Scottish Labour leader Wendy Alexander may bring forward a parliamentary bill for a public vote on independence.
She made the threat as she called on the Scottish Government to speed up its plans for a 2010 referendum.
Unionist parties attacked Ms Alexander's stance, while Downing Street distanced itself from the plans.
Scottish Deputy First Minister Nicola Sturgeon said the SNP would not be hurried into changing its timetable for the planned referendum bill.
But Ms Alexander said this would cause uncertainty, as she gave her support to a straight yes/no vote and urged the Holyrood government: "It's time for them to put up or shut up."
She said: "We're in a crazy position where the deputy first minister said she believed there was a majority for independence in the country but apparently she wants to be a unionist for the next three years.
"I personally think that's absurd. If she's convinced she's got a majority, we shouldn't leave it to the fag end of a parliament to get around to testing public opinion."
When asked during a news conference if she had plans to bring forward her own referendum bill, Ms Alexander replied: "That is certainly one of the options that would be available to us."
At Westminster, a senior Labour source described Ms Alexander's call for a referendum as "harebrained".
It followed a "measured meeting" in the Commons of Scottish Labour MPs .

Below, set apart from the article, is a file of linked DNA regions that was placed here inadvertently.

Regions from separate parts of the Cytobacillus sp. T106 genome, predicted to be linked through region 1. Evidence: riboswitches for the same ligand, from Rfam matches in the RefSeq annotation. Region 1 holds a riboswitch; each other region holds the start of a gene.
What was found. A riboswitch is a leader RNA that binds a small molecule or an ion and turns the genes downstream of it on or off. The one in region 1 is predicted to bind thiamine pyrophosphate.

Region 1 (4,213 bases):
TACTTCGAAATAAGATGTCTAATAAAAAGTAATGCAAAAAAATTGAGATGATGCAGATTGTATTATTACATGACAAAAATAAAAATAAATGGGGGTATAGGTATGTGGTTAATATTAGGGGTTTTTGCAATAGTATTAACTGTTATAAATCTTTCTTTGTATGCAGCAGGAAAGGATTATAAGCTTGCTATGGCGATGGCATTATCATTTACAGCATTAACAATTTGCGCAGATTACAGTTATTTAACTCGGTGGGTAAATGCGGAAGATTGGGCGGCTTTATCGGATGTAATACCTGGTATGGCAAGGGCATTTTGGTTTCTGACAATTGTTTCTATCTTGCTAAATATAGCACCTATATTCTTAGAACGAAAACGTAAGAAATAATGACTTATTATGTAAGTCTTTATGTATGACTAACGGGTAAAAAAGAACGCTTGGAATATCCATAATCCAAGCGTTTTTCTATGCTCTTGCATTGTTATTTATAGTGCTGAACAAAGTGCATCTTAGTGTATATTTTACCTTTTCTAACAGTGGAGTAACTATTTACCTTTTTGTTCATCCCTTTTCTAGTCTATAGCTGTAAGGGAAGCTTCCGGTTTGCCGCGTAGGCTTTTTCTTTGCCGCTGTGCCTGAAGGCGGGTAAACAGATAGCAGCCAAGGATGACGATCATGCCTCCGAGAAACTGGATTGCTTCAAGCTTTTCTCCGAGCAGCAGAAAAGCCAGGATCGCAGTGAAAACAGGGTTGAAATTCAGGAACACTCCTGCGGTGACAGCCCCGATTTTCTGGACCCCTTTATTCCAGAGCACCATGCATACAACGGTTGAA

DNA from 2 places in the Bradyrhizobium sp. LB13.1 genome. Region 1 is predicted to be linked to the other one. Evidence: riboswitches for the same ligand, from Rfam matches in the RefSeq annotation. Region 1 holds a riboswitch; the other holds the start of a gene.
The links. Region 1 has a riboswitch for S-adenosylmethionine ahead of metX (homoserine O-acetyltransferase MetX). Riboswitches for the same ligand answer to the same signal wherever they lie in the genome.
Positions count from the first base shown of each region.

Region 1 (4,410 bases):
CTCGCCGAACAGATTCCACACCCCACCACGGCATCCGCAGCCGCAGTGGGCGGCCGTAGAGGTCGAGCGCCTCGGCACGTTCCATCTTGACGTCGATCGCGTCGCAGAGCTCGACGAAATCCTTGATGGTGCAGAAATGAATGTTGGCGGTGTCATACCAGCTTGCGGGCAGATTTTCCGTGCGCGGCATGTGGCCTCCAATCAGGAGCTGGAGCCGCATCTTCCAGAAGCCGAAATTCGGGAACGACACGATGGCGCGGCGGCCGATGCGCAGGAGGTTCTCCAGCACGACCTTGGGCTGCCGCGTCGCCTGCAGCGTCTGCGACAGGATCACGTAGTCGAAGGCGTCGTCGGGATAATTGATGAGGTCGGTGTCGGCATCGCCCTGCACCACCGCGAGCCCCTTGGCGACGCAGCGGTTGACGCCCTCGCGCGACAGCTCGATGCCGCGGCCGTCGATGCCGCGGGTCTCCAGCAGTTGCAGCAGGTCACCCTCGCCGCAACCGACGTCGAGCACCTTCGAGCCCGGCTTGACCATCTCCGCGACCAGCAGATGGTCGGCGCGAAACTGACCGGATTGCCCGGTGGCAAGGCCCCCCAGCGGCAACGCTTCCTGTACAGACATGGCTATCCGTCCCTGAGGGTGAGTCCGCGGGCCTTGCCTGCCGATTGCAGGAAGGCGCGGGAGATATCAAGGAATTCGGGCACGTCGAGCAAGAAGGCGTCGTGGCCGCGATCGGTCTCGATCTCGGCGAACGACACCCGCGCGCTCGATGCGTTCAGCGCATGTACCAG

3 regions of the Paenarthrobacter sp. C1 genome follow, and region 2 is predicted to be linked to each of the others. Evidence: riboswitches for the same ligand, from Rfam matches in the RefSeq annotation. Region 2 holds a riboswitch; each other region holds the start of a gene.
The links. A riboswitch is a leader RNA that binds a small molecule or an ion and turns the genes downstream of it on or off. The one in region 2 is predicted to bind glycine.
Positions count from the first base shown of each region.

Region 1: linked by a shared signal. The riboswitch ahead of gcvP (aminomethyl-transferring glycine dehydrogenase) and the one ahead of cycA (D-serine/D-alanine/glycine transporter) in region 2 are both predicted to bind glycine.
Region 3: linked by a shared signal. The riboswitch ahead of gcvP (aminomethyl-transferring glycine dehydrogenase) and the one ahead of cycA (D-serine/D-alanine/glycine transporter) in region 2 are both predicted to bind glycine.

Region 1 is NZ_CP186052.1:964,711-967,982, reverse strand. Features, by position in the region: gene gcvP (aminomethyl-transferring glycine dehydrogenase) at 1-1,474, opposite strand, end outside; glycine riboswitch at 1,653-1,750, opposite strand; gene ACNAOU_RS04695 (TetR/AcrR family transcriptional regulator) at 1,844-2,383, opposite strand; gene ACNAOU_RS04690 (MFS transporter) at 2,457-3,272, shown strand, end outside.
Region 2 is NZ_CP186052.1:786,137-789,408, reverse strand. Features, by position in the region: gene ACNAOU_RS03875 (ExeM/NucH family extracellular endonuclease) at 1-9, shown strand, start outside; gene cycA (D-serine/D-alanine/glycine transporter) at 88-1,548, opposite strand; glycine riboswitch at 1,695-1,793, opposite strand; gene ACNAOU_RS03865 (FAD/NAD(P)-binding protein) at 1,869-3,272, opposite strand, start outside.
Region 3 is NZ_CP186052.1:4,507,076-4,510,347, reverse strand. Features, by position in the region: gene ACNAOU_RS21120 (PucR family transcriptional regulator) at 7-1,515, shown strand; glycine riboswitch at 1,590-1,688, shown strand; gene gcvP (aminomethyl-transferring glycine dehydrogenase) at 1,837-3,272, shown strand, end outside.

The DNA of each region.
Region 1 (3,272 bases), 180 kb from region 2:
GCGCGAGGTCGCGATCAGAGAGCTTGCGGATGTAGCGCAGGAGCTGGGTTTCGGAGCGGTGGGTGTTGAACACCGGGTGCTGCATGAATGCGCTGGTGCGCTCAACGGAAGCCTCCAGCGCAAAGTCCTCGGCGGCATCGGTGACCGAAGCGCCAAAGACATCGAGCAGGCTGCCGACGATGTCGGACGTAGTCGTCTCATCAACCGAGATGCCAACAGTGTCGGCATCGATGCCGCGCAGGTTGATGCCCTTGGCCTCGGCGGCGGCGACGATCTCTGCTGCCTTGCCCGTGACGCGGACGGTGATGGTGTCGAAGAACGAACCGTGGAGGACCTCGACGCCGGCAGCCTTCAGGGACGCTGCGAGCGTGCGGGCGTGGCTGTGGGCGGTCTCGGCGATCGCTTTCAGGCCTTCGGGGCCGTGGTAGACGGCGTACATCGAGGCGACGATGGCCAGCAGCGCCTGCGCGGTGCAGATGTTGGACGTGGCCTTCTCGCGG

However, several MPs gave their support to her calls, although they admitted it was a high-risk strategy.
Chancellor Alistair Darling - who addressed the meeting - refused to be drawn on his views afterwards.
Group chairman Ann McKechin said there were a "range of views" about Ms Alexander's stance but said that "tactically, what is decided at Holyrood is a matter for Wendy."
Earlier, the prime minister's spokesman, when asked repeatedly whether he supported Ms Alexander's stance, said: "The position taken by the Labour Party leader [Wendy Alexander] is a matter for her."
The spokesman said Mr Brown was confident in the strength of the argument and that any calls for independence would be defeated.
The Scottish Government welcomed Scottish Labour's new position - and said the party now had no choice but to support ministers' plans for their referendum bill.
Ms Sturgeon also said Ms Alexander's comments were a "panic reaction" by a party which was plummeting at the polls.
The deputy first minister told BBC Radio Scotland: "Wendy Alexander's behaviour is erratic in the extreme.
"It's only a few weeks ago she said she was implacably opposed to a referendum, she's just set up a constitutional commission that expressly excludes the option of independence.
"So, who knows what her position will be this time next week, let alone in six months time."
Scottish Liberal Democrat leader Nicol Stephen said Ms Alexander's move was an astonishing u-turn, given her key role in setting up the independent Calman Commission on the future of devolution.
"I don't think anybody knows what Labour stands for anymore," he said.
Annabel Goldie, the Scottish Tory leader, branded the move a "reckless political gamble", adding: "I am a staunch supporter of devolution and refuse to play fast and loose with our future."
Responding to the criticism, Ms Alexander said: "I certainly hope that other opposition parties will reflect on the fact as to whether it is in Scotland's interests to vote down the right of the people in Scotland to choose on this issue."